Good afternoon, thanks for taking my question and congrats on the progress. Two questions from me, one on competition and one on the financial guidance or financial comments that you just made. In your comments, you talked about 2019 sources of revenue growth. Can you specifically talk about the revenue growth outside the US, which I know you said it was unpredictable, but which countries could be drivers of growth where you recently got expansions? Which ones are possible for next year and which ones are total wildcards?

Ian Smith -- Chief Operating Officer

Yes, thanks for the question, Phil. Thanks for the comment on the good quarter. I do want to kind of replace some of the comments I just made which is that when we think about 2019, first of all, we see 2019 as being a continued growth year for our revenues. When we look over the previous years and we look over future years, I think what we're seeing here is between more patients or treat more patients globally and therefore that's driving our revenue line year-on-year and into the future, and so, it's a really nice profile.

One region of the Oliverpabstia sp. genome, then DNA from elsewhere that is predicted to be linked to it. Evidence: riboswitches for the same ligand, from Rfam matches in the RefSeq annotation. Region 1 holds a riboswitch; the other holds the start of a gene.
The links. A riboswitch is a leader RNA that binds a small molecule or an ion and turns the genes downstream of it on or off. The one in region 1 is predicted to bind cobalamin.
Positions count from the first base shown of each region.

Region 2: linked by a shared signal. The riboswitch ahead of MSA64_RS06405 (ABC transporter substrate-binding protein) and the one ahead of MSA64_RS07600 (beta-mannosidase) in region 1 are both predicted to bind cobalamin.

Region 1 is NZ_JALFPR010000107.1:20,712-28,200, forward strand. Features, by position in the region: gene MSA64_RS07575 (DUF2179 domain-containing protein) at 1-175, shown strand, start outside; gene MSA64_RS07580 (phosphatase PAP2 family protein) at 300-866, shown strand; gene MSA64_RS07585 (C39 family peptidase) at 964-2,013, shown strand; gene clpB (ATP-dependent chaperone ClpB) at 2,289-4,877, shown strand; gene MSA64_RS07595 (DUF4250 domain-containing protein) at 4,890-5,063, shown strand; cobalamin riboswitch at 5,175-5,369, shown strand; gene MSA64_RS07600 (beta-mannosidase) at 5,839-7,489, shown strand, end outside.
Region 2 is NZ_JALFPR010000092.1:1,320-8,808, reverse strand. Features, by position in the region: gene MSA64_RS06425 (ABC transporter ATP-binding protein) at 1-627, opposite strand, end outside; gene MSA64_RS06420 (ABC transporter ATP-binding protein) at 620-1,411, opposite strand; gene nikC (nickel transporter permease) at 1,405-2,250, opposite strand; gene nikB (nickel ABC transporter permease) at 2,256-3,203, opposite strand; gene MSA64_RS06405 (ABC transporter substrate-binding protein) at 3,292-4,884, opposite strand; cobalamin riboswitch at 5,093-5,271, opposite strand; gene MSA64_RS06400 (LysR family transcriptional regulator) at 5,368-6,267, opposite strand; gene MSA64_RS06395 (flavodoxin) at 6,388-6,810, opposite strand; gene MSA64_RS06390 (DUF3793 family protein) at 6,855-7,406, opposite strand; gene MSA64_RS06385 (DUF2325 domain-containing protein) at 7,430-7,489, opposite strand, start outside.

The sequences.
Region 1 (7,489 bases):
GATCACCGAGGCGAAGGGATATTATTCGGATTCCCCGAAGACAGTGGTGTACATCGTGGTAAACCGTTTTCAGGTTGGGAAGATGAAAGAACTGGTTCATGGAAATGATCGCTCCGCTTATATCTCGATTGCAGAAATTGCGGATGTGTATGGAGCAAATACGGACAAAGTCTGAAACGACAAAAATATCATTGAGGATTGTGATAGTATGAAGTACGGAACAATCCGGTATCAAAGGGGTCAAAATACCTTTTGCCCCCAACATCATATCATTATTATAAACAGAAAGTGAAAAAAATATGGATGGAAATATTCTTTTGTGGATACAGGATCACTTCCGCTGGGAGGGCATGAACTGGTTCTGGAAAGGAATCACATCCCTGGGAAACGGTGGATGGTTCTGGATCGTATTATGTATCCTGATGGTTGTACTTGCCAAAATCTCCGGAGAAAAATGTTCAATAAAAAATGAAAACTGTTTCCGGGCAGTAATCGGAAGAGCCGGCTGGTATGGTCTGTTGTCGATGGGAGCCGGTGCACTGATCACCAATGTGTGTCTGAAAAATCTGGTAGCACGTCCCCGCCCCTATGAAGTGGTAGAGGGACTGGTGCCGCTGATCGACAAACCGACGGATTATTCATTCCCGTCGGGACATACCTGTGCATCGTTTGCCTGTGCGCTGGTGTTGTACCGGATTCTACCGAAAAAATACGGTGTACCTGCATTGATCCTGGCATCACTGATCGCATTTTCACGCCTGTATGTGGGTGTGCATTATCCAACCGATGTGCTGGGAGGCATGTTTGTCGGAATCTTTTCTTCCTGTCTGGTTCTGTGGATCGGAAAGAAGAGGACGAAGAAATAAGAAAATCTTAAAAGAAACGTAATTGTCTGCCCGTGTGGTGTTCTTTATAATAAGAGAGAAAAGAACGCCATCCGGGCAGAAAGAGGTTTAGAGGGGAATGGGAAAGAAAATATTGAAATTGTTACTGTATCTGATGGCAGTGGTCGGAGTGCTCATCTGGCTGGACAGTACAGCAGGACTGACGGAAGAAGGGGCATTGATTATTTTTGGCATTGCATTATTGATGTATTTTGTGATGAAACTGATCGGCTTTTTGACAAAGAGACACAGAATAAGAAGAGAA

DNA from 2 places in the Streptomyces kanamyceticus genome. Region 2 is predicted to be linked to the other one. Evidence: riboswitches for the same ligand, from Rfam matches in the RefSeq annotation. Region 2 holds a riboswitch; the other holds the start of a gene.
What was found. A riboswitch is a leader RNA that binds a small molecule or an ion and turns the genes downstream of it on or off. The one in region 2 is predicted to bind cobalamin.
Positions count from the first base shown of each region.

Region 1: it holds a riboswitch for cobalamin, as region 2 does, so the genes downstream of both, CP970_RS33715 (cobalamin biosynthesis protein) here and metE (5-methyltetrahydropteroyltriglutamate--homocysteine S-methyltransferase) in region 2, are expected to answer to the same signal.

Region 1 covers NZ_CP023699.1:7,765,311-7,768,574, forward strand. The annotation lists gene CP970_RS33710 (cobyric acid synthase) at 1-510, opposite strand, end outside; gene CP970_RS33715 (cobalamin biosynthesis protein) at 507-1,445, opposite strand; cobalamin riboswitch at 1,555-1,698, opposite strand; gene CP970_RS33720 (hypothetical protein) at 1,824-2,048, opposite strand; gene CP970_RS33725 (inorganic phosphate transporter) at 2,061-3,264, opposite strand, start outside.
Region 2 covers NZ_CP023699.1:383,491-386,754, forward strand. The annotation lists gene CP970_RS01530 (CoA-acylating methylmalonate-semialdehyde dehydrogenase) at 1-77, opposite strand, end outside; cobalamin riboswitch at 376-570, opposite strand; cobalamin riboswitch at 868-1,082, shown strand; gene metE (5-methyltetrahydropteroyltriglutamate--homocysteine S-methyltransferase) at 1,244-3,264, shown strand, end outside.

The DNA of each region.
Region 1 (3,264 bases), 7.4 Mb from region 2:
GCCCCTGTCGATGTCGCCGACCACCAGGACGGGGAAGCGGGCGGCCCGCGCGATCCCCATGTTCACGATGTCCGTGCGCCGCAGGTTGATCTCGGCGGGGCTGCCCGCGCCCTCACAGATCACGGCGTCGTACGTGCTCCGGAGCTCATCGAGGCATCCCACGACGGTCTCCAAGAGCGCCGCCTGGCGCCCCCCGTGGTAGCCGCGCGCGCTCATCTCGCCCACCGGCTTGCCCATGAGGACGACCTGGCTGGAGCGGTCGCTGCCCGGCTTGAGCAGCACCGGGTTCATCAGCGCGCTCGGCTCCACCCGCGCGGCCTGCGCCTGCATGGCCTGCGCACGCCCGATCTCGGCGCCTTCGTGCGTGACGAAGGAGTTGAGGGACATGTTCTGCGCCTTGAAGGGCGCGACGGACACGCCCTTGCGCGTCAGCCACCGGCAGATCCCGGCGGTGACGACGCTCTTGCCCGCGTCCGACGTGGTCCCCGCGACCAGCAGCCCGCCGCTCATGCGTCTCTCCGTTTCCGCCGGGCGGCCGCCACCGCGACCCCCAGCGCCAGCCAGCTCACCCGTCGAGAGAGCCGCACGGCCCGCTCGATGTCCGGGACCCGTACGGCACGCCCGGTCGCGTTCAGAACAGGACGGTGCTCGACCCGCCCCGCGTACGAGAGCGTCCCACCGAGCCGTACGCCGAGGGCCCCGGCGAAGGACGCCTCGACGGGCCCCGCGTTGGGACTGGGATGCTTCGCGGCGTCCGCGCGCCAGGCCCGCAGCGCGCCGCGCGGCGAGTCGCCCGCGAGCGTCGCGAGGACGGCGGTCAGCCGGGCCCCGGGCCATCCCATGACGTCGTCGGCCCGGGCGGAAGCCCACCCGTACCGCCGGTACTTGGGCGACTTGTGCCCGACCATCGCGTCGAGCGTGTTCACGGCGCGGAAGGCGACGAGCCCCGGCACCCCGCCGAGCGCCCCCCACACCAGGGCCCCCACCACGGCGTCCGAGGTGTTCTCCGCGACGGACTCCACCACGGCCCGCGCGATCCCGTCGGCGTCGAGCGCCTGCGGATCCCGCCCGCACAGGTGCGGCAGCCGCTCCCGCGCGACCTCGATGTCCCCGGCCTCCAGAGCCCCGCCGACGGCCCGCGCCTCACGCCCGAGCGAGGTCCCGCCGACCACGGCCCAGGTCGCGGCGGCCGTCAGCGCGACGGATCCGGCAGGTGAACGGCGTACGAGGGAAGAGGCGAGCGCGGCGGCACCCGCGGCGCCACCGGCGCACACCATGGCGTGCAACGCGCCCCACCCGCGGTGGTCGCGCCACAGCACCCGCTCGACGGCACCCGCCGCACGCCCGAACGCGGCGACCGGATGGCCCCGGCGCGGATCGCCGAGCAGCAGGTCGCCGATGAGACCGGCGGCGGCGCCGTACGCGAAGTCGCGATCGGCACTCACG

As we think about more proximaly in time and we think about going from 2018 to 2019, we should continue to see growth with -- even without reimbursement outside the US and that growth would be driven by the continued launch of SYMDEKO in the US and getting a full year's contribution to patients that are on drug.

But then also, outside of the US, SYMDEKO which is known as SYMKEVI outside the US, is also launching in certain markets where it is already reimbursed. So we see baseline growth from already approved geographies. More specifically, to your question as in where are the geographies that we could anticipate or possibly attain reimbursement approval to have an impact in terms of growth on our revenues, it would have to be those larger markets and principally that those would be either the UK, France or Canada.